The efficacy of democracy has always been suspect, especially by those who had envisioned a republic from the very beginning. For a truly enlightened and engaged electorate could threaten the entrenched hierarchy of power and wealth as well as the conditions of inequity and inequality that sustain it. Instead, our baser instincts are appealed to, and everything known and understood about human behavior is used against us. We are conditioned to judge our lives by a quantitative metric.
The term technocracy arose from an early twentieth century movement that coincided with the modern age against the backdrop of the 1927 dystopian masterpiece, Metropolis. Its objective was to infuse the scientific method into the process of shaping socio-political and economic policy and trajectory. Whatever traction it might have had was lost to the Great Depression, subsequent Prohibition, and the urgency of the New Deal. Around the time the digital revolution and the promise of global interconnectivity was enveloping us, the term technocracy inexplicably fell out of common usage. But however this omnipresence is referred to, it has indeed connected us to our online wants but disconnected us from our real world needs.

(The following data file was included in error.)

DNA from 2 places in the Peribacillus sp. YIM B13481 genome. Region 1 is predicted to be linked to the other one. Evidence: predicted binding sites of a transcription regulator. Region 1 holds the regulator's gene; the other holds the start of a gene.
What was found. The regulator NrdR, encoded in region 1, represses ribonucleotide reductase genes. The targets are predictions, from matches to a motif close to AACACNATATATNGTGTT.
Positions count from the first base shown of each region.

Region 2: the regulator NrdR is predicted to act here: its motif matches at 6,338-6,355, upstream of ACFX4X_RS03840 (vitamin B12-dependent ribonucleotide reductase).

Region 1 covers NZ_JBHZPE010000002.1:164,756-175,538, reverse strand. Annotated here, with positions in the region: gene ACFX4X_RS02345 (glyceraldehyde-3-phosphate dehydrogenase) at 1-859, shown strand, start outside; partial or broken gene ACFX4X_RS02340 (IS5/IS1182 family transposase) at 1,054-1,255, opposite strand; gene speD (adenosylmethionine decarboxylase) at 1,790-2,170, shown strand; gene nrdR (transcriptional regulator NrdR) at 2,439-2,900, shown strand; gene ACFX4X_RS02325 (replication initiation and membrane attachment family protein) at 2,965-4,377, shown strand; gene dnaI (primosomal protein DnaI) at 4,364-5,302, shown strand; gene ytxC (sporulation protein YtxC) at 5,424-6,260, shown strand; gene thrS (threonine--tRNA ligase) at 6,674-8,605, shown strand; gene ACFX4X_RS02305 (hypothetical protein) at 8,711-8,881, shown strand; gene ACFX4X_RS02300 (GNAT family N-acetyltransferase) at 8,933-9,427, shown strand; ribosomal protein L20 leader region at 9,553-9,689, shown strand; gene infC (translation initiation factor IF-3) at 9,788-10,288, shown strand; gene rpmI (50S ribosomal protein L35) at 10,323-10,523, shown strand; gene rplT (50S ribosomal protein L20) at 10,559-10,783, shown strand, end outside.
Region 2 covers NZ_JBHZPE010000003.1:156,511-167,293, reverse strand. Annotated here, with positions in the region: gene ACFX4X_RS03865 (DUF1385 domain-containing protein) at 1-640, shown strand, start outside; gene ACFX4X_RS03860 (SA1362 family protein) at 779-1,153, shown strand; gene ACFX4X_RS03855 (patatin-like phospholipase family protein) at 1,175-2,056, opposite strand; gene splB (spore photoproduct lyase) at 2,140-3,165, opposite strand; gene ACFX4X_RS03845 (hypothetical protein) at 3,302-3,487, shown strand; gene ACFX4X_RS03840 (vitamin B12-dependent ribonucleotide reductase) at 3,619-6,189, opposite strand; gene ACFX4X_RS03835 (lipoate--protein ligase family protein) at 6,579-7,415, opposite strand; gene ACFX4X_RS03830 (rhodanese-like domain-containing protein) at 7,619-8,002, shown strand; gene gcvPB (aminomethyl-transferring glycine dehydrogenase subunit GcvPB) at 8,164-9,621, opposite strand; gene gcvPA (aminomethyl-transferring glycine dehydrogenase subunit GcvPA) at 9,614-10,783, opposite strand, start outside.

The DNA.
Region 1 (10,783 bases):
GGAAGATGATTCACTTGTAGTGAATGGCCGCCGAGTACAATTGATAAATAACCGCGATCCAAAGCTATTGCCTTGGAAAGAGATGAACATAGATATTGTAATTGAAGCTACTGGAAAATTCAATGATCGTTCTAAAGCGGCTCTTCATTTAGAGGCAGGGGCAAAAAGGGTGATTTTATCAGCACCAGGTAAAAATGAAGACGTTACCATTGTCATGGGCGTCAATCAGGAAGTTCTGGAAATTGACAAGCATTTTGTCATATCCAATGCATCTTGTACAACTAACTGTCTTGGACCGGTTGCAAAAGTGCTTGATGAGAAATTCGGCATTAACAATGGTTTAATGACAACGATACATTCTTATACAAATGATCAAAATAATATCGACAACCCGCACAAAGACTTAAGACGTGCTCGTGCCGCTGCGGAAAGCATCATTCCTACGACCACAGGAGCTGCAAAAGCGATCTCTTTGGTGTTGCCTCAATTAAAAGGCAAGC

Where once, the cold steel of an “iron fist” was required to force society into submission, we now have the perpetual distraction of a ubiquitous “velvet glove”.
Our addiction to information, devoid of wisdom, has blinded us to the futility of our mass consumption and rendered us existentially impoverished and unempowered. The puppet masters have us exactly where they want us — seeing only our “selfie” reflections in our personal devices.
Mirror, mirror on the wall, who’s the most distracted of them all?